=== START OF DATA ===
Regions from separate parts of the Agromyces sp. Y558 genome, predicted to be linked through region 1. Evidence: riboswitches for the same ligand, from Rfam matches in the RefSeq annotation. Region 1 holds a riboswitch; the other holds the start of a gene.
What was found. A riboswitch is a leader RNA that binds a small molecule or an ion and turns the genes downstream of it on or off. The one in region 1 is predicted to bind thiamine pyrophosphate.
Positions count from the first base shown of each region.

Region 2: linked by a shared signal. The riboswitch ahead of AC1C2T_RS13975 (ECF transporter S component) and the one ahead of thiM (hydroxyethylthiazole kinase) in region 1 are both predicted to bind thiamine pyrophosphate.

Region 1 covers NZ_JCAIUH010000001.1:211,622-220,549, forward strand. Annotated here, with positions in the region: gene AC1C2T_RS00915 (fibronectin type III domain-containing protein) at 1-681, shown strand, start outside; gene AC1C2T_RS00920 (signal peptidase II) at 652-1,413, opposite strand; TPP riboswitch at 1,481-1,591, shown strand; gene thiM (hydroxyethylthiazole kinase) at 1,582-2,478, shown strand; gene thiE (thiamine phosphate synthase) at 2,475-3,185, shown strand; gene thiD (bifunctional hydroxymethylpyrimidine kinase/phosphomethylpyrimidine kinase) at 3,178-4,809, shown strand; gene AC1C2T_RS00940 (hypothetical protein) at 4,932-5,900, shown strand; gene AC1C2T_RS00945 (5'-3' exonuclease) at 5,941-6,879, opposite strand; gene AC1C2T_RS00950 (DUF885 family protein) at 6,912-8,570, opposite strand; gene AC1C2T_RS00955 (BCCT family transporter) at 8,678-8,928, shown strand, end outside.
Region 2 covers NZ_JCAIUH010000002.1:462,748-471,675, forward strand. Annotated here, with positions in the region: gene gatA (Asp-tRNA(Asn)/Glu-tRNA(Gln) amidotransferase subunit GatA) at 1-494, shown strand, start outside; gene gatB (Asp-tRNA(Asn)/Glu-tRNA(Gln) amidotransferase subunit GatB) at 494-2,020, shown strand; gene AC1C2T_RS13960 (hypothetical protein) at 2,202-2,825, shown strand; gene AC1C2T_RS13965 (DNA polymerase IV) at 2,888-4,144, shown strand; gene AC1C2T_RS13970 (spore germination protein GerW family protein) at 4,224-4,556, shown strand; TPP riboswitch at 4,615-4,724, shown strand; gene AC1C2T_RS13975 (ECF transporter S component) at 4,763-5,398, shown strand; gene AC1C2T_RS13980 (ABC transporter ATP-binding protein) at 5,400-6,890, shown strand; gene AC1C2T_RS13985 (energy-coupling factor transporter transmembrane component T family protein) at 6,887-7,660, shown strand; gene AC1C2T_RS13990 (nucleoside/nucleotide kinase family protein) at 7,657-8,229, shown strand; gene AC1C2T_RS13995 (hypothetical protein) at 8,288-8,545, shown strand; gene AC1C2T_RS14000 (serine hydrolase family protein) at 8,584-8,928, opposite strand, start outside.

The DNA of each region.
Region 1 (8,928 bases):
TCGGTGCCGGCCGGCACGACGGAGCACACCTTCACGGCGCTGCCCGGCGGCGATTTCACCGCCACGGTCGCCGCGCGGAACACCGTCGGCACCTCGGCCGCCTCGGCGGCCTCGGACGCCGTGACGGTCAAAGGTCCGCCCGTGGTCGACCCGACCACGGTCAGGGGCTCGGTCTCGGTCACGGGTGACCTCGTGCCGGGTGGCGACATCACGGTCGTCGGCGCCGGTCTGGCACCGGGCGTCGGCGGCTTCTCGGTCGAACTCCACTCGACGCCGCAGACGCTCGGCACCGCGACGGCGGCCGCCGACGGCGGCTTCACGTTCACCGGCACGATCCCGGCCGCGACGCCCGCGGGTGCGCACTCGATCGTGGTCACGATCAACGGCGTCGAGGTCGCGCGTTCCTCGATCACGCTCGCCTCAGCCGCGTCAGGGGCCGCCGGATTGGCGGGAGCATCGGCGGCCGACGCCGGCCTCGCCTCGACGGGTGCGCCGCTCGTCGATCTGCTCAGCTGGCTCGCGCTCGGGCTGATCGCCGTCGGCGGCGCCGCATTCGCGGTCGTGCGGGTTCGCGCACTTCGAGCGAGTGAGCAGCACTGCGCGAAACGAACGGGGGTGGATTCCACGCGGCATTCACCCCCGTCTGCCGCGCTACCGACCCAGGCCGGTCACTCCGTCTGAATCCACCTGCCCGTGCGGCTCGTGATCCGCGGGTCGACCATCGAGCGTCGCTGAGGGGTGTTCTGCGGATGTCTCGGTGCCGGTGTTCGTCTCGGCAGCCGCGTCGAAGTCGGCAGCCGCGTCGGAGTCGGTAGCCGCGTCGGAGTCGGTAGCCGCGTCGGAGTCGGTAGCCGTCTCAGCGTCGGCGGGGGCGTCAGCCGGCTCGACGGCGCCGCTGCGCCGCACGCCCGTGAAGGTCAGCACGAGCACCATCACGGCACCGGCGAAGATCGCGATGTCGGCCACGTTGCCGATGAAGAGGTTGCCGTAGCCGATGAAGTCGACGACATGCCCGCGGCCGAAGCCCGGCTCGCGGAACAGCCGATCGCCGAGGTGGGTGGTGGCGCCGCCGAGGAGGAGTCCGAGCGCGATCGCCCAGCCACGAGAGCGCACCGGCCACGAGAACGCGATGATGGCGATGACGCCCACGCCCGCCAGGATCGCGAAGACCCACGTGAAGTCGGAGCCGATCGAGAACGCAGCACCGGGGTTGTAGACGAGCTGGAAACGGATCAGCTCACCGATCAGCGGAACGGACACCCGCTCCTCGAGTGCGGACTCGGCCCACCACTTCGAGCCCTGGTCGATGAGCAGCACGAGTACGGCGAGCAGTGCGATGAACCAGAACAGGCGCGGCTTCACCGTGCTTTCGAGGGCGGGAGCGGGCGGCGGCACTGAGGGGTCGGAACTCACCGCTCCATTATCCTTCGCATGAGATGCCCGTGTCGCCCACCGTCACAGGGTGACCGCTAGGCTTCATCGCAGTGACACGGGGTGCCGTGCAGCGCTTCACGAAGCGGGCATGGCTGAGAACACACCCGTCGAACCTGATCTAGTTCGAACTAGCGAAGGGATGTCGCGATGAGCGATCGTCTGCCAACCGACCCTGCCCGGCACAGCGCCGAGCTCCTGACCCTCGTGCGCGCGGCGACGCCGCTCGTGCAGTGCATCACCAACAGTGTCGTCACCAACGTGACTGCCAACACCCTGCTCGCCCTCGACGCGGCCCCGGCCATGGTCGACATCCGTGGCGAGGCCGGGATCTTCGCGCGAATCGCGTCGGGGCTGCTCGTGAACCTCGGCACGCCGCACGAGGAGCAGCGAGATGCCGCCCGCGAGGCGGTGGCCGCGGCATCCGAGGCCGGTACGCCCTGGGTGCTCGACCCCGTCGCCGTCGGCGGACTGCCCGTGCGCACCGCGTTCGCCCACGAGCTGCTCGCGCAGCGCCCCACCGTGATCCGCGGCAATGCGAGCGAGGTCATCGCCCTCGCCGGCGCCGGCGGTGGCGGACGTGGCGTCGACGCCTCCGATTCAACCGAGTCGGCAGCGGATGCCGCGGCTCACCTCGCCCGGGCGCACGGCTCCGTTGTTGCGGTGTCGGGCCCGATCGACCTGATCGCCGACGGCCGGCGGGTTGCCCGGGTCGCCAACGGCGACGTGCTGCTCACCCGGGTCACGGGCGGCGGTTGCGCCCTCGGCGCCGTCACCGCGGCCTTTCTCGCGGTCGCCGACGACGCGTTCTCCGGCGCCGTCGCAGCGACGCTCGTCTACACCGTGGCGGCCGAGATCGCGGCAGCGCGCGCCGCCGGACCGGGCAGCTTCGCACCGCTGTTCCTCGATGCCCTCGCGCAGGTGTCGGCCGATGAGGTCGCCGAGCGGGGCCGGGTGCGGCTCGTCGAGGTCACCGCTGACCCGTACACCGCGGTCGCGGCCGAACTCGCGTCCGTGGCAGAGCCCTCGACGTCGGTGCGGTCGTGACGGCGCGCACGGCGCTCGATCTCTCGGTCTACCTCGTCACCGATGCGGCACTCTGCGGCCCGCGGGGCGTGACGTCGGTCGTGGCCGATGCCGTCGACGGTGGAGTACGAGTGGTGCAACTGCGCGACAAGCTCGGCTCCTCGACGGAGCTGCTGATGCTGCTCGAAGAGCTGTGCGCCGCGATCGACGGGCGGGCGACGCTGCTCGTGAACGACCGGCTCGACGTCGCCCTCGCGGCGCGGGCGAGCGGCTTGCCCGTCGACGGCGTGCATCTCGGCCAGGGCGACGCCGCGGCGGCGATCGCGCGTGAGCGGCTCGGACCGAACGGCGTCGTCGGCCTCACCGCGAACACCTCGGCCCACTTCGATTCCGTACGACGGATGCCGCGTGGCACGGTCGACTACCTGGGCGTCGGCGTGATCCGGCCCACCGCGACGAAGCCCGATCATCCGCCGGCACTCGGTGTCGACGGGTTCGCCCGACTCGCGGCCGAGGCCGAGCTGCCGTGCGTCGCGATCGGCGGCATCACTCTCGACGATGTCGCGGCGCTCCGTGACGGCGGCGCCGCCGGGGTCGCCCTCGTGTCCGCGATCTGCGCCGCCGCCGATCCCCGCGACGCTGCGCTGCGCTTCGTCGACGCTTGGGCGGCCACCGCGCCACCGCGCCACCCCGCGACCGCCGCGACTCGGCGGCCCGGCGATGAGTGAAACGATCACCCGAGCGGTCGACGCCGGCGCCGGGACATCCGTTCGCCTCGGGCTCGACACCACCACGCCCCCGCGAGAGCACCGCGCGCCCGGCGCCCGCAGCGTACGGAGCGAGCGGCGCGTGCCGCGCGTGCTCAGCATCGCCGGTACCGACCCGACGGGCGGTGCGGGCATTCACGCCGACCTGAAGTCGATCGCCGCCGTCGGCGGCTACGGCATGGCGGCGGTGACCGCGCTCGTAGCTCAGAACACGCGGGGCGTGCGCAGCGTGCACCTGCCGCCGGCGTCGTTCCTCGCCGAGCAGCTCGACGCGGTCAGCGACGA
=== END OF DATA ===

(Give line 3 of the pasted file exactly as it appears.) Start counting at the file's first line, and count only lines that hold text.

Positions count from the first base shown of each region.